1. ^ a b "My Secret Life: Giles Deacon". The Independent (Independent News & Media). 24 October 2009. Retrieved 20 January 2010. 
  2. ^ a b c d "Giles Deacon: King of London". The Independent (Independent News & Media). 10 February 2007. Retrieved 21 January 2010. 
  3. ^ a b c d e Barber, Lynn (7 September 2008). "Why the fashion editors love Giles". The Guardian (Guardian Media Group). Retrieved 13 April 2010. 
  4. ^ a b c d Slater, Lydia (3 July 2009). "Giles Deacon: Cutting A Splash". London Evening Standard (Associated Newspapers). Retrieved 21 April 2010. 
  5. ^ a b Day, Elizabeth (30 May 2010). "Giles Deacon: the down-to-earth northerner who has stormed the heights of Paris couture". The Guardian (Guardian Media Group). Retrieved 10 August 2010. 
  6. ^ a b Cavendish, Lucy (1 December 2009). "Giles Deacon: The unlikely lad of fashion". The Daily Telegraph (Telegraph Media Group). Retrieved 21 January 2010. 
  7. ^ a b c Alexander, Hilary (30 September 2009). "British designer Giles Deacon wins French fashion's 2009 'grand prix'". The Daily Telegraph (Telegraph Media Group). Retrieved 21 January 2010. 
  8. ^ a b c d e f g Rothe, Marcus (10 December 2008). "Giles Deacon Interview". Style Magazine. Retrieved 21 March 2010. 
  9. ^ a b c "Giles Biography" (Doc). London Fashion Week. Retrieved 15 February 2010. 
  10. ^ a b c d e "Giles Deacon: An audience with the king of British fashion". The Independent (Independent News & Media). 6 March 2010. Retrieved 11 March 2010. 
  11. ^ "Britain's Deacon of light". The Times (Times Newspapers Ltd). 7 February 2007. Retrieved 21 April 2010. 
  12. ^ Clydesdale, Lindsay (17 May 2008). "Designer Giles Deacon Tells How He Rose To The Top". Daily Record (Trinity Mirror). Retrieved 21 January 2010. 
  13. ^ "Giles collection 'inspired by Pac-Man'". Metro (Associated Newspapers). 17 September 2008. Retrieved 27 March 2010. 
  14. ^ "Giles Deacon's Fashion In Motion". Fashion United. Retrieved 13 June 2010. 
  15. ^ a b c "Giles Deacon - Designer Fashion Label". New York. New York Media Holdings. Retrieved 21 March 2010.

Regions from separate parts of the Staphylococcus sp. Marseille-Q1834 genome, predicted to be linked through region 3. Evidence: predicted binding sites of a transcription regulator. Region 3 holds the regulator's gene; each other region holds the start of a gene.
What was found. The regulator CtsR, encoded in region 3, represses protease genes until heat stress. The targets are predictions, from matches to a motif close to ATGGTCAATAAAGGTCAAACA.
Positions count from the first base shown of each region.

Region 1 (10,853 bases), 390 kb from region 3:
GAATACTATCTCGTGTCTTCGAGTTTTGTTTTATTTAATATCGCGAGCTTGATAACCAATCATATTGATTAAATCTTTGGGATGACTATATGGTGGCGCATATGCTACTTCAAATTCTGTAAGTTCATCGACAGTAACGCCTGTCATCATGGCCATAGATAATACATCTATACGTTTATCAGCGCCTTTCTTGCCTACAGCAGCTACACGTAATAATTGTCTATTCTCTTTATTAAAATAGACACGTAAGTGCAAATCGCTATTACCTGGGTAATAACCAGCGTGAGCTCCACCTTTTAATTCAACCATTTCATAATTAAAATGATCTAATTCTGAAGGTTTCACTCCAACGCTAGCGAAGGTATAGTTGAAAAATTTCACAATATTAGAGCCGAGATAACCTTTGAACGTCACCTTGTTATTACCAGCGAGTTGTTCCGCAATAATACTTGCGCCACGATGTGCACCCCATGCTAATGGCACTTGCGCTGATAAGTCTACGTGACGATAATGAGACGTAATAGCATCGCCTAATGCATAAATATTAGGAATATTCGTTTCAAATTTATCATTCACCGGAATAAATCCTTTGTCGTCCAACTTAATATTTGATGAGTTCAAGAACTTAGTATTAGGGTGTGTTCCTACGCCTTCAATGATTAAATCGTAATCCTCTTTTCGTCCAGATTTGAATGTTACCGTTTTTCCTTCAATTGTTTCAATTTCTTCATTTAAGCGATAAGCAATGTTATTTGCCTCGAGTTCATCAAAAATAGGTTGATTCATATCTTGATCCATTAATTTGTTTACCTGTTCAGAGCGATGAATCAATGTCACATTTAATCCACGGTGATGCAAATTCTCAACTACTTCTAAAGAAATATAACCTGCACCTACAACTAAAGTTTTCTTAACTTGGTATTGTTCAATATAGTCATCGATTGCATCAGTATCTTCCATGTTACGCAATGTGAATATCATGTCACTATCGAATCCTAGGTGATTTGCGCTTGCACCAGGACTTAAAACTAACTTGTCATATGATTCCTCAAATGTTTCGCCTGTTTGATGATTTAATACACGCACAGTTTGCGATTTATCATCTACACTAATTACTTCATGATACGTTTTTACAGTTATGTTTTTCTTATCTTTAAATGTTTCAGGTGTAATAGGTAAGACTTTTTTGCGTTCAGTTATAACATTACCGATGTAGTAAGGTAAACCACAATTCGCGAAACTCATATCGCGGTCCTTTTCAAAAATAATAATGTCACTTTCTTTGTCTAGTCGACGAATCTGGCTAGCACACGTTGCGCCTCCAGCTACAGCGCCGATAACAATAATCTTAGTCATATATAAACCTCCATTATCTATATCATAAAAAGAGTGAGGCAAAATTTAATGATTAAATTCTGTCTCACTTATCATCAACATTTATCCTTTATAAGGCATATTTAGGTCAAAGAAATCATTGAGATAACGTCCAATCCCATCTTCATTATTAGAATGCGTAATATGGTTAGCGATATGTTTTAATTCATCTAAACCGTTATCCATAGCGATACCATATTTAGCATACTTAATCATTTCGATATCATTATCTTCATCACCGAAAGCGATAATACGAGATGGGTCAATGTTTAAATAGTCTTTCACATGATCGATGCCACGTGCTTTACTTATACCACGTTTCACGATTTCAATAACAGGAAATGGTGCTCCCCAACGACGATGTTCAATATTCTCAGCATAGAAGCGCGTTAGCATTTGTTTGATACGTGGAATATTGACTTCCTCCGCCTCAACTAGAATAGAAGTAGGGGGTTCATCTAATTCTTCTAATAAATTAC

16. ^ Alexander, Hilary (21 April 2010). "Giles Deacon for Emanuel Ungaro?". The Daily Telegraph (Telegraph Media Group). Retrieved 25 April 2010. 
  17. ^ a b "Giles at Ungaro – It's official!". Grazia. Arnoldo Mondadori Editore. 26 April 2010. Retrieved 26 April 2010. 
  18. ^ a b c d Frankel, Susannah (20 September 2010). "Giles Deacon: The boy is back in town". The Independent (Independent News & Media). Retrieved 20 September 2010. 
  19. ^ Giles Deacon, Katie Grand, Katie Hillier, Stephen Jones and Anna Della Russo. The Ungaro Preview (FLV). Vogue. Retrieved 4 October 2010. 
  20. ^ Jones, Dolly (4 October 2010). "Show Report". Vogue. Condé Nast Publications. Retrieved 4 October 2010. 
  21. ^ a b c d e Davidson, John (31 May 2011). "Interview: Giles Deacon, fashion designer". The Scotsman (Johnston Press). Retrieved 8 June 2011. 
  22. ^ "New Look Style the Nation". Channel 4. Retrieved 8 June 2011. 
  23. ^ Abraham, Tamara (23 August 2010). "Keeping their cool". Daily Mail (Associated Newspapers). Retrieved 8 June 2011. 
  24. ^ Socha, Miles (15 September 2011). "Ungaro, Giles Deacon to Part Ways". Women's Wear Daily. Fairchild Fashion Group. Retrieved 15 September 2011. 
  25. ^ "Giles Deacon". William Morris Gallery. Retrieved 12 October 2013. 
  26. ^ a b Motevalli, Golnar (16 September 2008). "Pac-Man the muse for London designer Giles Deacon". Reuters (Thomson Reuters). Retrieved 21 March 2010. 
  27. ^ a b "Giles Deacon: GQ Designer Of The Year". GQ. CondéNetUK Limited. Retrieved 21 January 2010. 
  28. ^ Mower, Sarah (19 September 2007). "Giles Spring 2008 Ready-To-Wear". Style.com. Condé Nast Publications. Retrieved 21 March 2010.